The 4 Words That Saved a Grieving Mom's Life

gloria vanderbilt anderson cooperAnderson Cooper, the drastically handsome CNN anchor, recently premiered his daytime talk show, and I agree that he's better than Oprah. Cooper isn’t someone I’d typically like: he grew up privileged, and I’m more of a self-made-man kinda girl. Yet he's proven that he works way harder than me despite having no need for cash, so okay, he continues to be my TV boyfriend. He only cemented this role when he brought his mom, uber-heiress and designer-jeans-pioneer Gloria Vanderbilt, onto the show to talk about his brother Carter’s suicide 20 years ago. His mom saw everything as Carter swung himself onto their penthouse apartment’s ledge and let go, and felt her heart crash to the sidewalk with him. But she managed to go on.

How? How does a mom go on after her child’s death? Now that I have babies of my own, I ponder this question (because I’m weird and like to torture myself) all the time. The answer will haunt you.

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They say being a mom makes us more sensitive, makes us so tired we can’t function, makes us crabby and frightened and helicopter-y. Moms get blamed for all sorts of ills: being too protective, being too neglectful, you name it. But what nobody tells us, because it’s impossible to understand until you go through it, is that being a mom makes you able to deal with things you never, never thought you could survive.

My friend Rebecca and I talk about this all the time. How we would call each other sobbing, in our 20s, because we didn’t get a job or we had a bad date. “We had no idea,” we tell each other, that we’d roll with difficult marriages, long colicky evenings, divorce, illness, sorrow, and barely pause to patch up our wounded psyches before moving on to the next diaper-change. You do it because someone depends on you. It’s not heroic. It’s what you do.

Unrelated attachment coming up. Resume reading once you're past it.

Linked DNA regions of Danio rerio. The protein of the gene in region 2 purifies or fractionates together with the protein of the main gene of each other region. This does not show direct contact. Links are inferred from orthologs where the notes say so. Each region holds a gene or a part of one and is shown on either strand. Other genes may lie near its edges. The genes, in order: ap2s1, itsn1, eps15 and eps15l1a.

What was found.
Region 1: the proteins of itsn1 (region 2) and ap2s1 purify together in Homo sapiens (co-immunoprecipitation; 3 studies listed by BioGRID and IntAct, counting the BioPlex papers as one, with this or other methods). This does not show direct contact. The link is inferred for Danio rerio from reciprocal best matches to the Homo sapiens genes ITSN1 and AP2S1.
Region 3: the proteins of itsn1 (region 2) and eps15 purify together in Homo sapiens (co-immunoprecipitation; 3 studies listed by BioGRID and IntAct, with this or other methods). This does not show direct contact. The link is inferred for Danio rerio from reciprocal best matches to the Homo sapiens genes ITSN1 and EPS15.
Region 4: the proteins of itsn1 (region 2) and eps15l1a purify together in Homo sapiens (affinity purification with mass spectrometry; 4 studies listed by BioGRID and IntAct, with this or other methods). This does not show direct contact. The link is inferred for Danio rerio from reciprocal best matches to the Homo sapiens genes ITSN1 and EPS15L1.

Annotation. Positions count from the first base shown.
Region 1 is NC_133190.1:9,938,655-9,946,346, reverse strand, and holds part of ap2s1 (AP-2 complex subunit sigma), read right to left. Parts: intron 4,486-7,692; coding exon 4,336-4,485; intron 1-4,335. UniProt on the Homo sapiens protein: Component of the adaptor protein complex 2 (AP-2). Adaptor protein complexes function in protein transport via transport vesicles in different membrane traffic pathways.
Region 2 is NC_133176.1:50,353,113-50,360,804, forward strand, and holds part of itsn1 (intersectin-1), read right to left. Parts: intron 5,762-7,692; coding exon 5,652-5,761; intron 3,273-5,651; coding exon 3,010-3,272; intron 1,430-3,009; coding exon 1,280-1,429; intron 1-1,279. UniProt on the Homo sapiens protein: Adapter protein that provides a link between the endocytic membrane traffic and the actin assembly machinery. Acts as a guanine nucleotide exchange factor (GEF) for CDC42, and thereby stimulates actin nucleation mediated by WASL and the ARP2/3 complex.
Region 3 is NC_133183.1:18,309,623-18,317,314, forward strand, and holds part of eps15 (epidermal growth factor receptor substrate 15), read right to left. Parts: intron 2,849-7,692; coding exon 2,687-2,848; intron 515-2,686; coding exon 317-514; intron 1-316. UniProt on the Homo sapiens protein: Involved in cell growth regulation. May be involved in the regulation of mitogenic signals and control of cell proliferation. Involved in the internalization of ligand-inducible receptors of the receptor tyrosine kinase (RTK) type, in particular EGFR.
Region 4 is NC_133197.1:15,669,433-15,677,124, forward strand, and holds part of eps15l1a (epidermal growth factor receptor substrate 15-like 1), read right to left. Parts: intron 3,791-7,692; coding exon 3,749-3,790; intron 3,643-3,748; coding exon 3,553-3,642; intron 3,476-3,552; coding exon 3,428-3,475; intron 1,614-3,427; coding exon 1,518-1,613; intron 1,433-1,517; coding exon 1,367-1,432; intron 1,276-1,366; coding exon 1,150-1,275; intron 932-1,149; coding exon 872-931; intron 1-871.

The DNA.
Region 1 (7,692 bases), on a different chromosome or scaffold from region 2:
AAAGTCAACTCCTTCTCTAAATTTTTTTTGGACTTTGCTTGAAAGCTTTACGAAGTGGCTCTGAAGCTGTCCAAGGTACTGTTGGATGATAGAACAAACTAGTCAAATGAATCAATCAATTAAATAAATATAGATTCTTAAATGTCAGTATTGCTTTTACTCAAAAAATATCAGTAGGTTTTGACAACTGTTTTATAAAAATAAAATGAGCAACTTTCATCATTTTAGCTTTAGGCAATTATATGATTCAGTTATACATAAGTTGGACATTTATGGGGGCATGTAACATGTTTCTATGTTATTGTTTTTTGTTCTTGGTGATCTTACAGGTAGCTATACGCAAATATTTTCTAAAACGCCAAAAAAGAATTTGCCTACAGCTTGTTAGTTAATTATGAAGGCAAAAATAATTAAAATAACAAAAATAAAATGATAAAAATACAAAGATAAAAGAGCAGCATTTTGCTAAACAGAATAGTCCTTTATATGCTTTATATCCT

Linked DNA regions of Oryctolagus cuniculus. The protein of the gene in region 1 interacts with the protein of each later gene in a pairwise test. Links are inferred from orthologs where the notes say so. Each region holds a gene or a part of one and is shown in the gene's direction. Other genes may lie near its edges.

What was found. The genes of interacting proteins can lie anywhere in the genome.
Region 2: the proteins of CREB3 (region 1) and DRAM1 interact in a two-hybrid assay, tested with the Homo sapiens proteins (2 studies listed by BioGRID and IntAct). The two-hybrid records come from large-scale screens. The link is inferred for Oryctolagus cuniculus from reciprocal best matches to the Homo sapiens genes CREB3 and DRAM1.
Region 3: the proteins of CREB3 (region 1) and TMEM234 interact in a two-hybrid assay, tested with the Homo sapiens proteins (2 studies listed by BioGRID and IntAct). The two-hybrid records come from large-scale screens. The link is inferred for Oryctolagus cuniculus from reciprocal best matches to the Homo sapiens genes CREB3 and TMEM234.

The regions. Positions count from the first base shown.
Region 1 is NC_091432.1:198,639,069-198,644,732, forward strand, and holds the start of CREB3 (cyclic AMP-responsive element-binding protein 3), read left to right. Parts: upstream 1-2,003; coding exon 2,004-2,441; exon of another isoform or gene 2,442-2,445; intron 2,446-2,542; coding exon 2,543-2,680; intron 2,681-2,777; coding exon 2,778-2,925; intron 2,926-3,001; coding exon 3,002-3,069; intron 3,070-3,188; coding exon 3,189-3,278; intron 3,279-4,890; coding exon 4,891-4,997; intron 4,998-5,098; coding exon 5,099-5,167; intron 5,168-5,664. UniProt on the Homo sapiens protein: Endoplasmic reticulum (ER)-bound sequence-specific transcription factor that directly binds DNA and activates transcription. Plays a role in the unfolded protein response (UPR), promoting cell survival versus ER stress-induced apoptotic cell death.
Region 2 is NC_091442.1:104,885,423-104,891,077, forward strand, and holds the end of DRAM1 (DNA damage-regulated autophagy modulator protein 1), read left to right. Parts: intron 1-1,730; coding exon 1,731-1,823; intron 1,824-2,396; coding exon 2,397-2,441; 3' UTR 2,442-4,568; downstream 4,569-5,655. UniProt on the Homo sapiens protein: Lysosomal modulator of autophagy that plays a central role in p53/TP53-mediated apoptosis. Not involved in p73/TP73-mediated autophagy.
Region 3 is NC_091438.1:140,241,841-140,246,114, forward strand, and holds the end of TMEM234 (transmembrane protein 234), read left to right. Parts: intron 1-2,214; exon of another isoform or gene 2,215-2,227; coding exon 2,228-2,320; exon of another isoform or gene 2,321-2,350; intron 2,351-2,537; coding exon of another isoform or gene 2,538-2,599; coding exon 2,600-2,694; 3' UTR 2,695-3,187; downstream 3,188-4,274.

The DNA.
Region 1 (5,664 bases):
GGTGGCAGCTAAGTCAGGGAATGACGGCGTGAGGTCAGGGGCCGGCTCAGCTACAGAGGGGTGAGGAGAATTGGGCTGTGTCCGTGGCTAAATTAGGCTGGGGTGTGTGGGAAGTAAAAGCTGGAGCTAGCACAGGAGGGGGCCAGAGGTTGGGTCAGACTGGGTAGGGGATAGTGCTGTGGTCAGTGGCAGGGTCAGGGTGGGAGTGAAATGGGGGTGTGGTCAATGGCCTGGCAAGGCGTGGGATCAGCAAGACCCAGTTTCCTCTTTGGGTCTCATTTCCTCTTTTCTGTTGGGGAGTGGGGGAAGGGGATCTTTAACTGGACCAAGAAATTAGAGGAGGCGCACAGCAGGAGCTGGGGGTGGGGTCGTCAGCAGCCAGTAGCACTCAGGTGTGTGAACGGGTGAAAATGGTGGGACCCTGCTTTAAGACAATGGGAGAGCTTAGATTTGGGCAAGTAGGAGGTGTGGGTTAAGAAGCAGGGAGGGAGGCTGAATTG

Anderson Cooper’s brother was 23 and going through a depressed time after a breakup. He seemed sad and disoriented, but was seeing a therapist. He came home to stay with his mom for a few days, and asked her to leave the window open while he napped even though the day was beastly hot. She checked on him several times. The last time she went into his room, he was sitting on the ledge. She begged him to come back in, but he vaulted over the edge. She’s poised when she discussed it. She’s controlled. But the pain shows through, like the grainy image of an ultrasound.

What stopped her from going over the edge after her son? “I thought of you,” she says to her other son. “I thought of you and it stopped me from doing that.”

I’ll admit it: when I had a second kid, a dark part of me thought, “Okay. An heir and a spare, now I don’t have to obsessively worry about my child dying because I have two now.” But the truth is much harder: Now I worry twice as much, because I have two hearts walking around outside by body.

Cooper and his mom seem to talk about the things that haunt them all the time, and to me their relationship looks amazing and close. I know it’s just TV and I only see one slice, but I still aspire to that closeness and strength. I only hope mine is never tested in this awful way.

Do you worry about your children and what you’d do if one of them ... you-know-whatted? Were you touched by Gloria’s confession to her surviving child?


Image via AndersonCooper.com

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